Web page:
• Why is the client coming to meet me? What is their primary need?
  • What needs do I foresee that they might not?
  • What questions do I have for my client? 
  • When the client thanks me, what will I say?


When there are two options to sell something to a client, which option do you present first? Assume both options meet the customer’s needs but they’re not the same.

Many people in sales offer the lower-priced option first because they’re afraid the customer will say no. This fear of rejection is a normal response because they take this rejection personally. Therefore, to avoid this rejection, they offer the lower priced item first in the hopes the customer will say YES. 

In the banking business, each bank has a range of service charge packages that run from $3 a month to $29 a month. These service charge packages can be offered at the branch by a sales professional or customers can choose the package online. Who do you think sells more of the most expensive service packages?

Research shows the web outsells the branch staff by a ratio of 5 to 1. Why? The answer is simple: when you go on the bank website, the most expensive package is listed first and now the customer knows what is available and can make the right decision for themselves. When the customer goes into the branch, the staff don’t believe anyone would pay $29 for a package so they offer the lowest one first and therefore sell more of the lower cost packages.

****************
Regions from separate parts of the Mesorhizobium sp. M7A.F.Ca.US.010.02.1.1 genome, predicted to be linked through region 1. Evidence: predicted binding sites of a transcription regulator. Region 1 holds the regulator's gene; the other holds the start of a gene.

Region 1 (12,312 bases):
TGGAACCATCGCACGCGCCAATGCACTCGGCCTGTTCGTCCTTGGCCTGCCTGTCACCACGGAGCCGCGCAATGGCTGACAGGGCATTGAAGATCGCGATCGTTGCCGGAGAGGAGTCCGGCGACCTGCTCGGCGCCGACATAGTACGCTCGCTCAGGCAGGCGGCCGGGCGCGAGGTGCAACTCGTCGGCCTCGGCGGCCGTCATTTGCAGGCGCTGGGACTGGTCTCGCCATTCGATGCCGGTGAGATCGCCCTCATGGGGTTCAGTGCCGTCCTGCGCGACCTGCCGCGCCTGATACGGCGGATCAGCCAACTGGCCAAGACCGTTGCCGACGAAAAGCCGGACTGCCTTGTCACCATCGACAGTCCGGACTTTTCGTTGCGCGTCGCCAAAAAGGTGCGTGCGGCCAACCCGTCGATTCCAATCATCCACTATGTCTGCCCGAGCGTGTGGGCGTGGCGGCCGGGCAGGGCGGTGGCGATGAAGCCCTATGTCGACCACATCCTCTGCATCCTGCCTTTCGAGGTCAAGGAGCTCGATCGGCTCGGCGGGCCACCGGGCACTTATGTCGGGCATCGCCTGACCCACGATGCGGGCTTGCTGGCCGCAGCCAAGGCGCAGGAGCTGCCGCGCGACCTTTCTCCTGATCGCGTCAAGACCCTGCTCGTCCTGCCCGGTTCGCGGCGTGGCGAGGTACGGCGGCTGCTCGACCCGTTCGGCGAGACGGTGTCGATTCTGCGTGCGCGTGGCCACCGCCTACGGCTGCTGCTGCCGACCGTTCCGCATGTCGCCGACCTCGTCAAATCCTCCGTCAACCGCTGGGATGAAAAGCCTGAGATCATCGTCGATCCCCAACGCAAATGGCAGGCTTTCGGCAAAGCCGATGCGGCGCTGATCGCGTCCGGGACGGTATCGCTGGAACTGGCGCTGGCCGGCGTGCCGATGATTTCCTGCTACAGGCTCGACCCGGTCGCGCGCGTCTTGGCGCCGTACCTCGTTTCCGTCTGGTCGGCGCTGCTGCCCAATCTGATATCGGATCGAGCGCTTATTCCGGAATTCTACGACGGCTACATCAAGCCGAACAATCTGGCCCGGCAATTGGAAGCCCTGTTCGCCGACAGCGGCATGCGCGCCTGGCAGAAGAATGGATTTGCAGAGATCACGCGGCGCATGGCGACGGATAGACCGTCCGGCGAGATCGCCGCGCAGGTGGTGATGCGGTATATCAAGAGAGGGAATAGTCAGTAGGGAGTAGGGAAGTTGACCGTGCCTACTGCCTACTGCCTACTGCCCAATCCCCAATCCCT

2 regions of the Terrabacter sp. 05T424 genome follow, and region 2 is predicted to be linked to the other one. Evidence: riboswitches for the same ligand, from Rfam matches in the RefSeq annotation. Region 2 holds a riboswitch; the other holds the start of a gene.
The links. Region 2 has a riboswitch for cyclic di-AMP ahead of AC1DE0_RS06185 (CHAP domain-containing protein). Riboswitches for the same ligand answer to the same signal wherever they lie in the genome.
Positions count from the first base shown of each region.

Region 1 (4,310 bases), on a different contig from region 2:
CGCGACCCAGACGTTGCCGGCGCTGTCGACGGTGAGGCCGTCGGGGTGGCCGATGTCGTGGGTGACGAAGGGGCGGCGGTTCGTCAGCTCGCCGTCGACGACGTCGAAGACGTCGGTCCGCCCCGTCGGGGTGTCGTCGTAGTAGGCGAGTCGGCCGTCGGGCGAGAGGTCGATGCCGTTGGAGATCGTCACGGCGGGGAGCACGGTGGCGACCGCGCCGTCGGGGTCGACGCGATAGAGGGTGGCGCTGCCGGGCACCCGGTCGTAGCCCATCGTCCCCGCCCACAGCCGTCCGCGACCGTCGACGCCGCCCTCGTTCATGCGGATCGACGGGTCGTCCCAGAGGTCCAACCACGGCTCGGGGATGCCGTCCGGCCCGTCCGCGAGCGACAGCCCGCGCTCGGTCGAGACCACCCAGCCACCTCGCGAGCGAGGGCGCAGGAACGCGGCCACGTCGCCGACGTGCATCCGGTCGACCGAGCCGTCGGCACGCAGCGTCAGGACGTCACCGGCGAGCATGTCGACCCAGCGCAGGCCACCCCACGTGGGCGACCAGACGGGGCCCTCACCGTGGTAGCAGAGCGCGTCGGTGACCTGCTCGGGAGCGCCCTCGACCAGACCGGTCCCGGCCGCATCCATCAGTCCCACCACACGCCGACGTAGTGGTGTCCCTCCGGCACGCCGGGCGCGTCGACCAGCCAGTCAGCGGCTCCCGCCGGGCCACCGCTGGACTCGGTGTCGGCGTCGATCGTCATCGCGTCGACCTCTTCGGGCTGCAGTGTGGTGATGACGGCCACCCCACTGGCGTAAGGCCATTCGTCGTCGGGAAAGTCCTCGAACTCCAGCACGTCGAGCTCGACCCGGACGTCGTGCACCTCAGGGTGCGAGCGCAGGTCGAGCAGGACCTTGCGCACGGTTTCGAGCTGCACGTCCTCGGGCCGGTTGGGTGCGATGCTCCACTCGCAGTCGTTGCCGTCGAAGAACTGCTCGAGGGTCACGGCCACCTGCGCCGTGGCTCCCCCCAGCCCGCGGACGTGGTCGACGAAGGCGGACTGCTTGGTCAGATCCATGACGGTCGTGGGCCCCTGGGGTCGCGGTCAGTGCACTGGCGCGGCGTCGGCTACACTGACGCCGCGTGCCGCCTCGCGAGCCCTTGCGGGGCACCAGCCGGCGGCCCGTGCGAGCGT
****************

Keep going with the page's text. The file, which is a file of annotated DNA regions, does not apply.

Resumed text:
Startup managers presenting and analyzing sales growth chart. Group of workers with heap of cash, rocket, bar diagrams with arrow and heap of money. For business success, marketing, profit concepts[/caption]

The way you display products matters. What could be the financial impact of making a simple change in the way we offer our products and display them?

Take note of this example. A number of years ago, I was advising a sales team who sold pool tables. They were rarely selling any of the higher end pool tables and wanted to increase sales of their higher end tables. The first thing I noted was that the showroom had a random layout for the tables. There were higher priced units mixed in with lower priced tables. The first thing we did was change the layout. We set the highest price tables at the front and worked our way to the back by price so the lowest priced tables were at the other end of the showroom. 

The change was almost immediate. The store started to sell more of the higher priced tables than they ever had before. Shoppers looked at the high-end tables first and loved all the features so it allowed them to see what was available before they moved on to the other tables. 

Here’s another example of businesses who use this principle effectively:

Most restaurants have a wine list and often list the wine with the lowest priced wine first. Simply changing the order of the wine will increase revenue significantly. 


A few years ago, I met a Boy Scout who was 10 or 11 years old in his scout uniform as I entered a mall. He had a little table set up beside him. He said, “Excuse me sir, I am selling tickets to the Boy Scout music jamboree this weekend. Would you like to buy two tickets? They’re only $20 apiece.”

“No, I’m going to be away,” I said. Before I could escape, this boy responded, “Well, if you can’t do that would you be willing to buy two or more of our chocolate bars? They’re only $2 apiece.”